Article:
My friend had to say final good byes to her cat Greebo yesterday. It was unexpected. That only added to the pain of Greebo’s passing. I know how she felt from when I lost my cat Gandalf a decade and a half ago. I thought I’d never bond the same with a cat again, but I know I face this when Sable passes from this world. At this rate, George too.
Some people will dismiss such pain. After all, they will tell you, “it’s just a cat”. The more theologically strict among your Christian friends will point out that cats, like other animals, do not have eternal souls. They, along with others, will scoff at stories of rainbow bridges and re-uniting with animals in the afterlife, assuming they admit to an afterlife.
Here is the thing, animals can love and bond. That is why we grow attached to them. The love for a pet is not like the love for some immaterial object, even a most beloved stuffed animal. Well, except in the rare cases where such love makes such a toy real, but the possibility of that is beyond today’s topic.
When your cat or your dog bonds to you, the two of you have a relationship. This was remarkably captured in Viki Hearne’s essay, *What’s Wrong with Animal Rights?*. Her discussion of the bond with dogs she trains is one of the best I have read. She and the dogs share the struggles of training and of triumph when that training works. They acknowledge each other’s effort. Joys are shared between them; sorrows are endured together.
This is half of why I hate the phrase, “it’s just a cat”. You would not say “it’s just your sister”. “It’s just your wife” would never cross someone’s lips. The closest anyone might get to “it’s just a friend” is when you feel loss over the death of someone you knew only through the internet and never met in person. That last is rarer than it was even a decade ago.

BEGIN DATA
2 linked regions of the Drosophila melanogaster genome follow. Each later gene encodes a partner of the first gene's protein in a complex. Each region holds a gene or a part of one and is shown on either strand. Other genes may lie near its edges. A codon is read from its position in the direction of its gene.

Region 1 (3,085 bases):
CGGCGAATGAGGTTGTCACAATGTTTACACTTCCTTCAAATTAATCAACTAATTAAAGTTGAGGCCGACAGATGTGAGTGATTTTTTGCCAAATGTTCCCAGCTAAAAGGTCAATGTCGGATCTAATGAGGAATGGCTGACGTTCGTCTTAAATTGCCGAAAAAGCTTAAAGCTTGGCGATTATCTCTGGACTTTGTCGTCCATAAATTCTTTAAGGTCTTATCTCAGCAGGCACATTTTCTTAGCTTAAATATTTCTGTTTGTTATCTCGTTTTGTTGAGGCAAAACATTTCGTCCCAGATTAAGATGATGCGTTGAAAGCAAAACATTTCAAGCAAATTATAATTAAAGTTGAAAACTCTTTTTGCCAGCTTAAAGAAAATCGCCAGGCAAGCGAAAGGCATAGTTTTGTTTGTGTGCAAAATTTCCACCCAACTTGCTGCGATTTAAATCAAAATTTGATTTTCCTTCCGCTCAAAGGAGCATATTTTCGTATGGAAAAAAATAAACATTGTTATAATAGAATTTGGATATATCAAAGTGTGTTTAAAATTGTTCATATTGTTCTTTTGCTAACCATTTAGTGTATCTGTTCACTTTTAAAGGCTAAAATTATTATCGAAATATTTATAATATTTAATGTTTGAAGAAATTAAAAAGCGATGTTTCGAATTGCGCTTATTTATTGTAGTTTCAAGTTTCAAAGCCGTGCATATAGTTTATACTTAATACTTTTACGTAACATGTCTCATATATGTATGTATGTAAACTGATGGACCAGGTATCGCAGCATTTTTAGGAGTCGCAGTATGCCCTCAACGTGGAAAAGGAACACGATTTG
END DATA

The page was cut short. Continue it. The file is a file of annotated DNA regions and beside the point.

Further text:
When I had a commute, it was Sable who waited in the driveway watching for my car, not my wife. It is Sable who sits on my desk whenever I used the computer, just wanting to be near me. The love and bond with an animal is real. This means the pain of their loss is just as real.
When someone tells you, “it’s just a cat” they are minimizing that pain. This is bad enough when someone tells it to you. It is worse when you do it to yourself. The “it’s just a cat” phrase is a close relative of all those pain minimizing statements which compare what is hurting to you to that hurting someone you are supposed to see is worse off. That is the other reason I hate it.
It is not a healthy thing to do. It turns pain into a mathematical value with a partial where the only real pain is those at the bottom of the individual chains within the order. The only people whose pain matters is those whose pain cannot be found to be better than the pain of someone else. Yet, to say to someone, “you pain is invalid” is to deny their humanity. Others may have it worse and perhaps they are reacting to something not completely real, but their pain is real.
In the heart there are no case of “it’s only a flesh wound”. This is why it is never just a cat.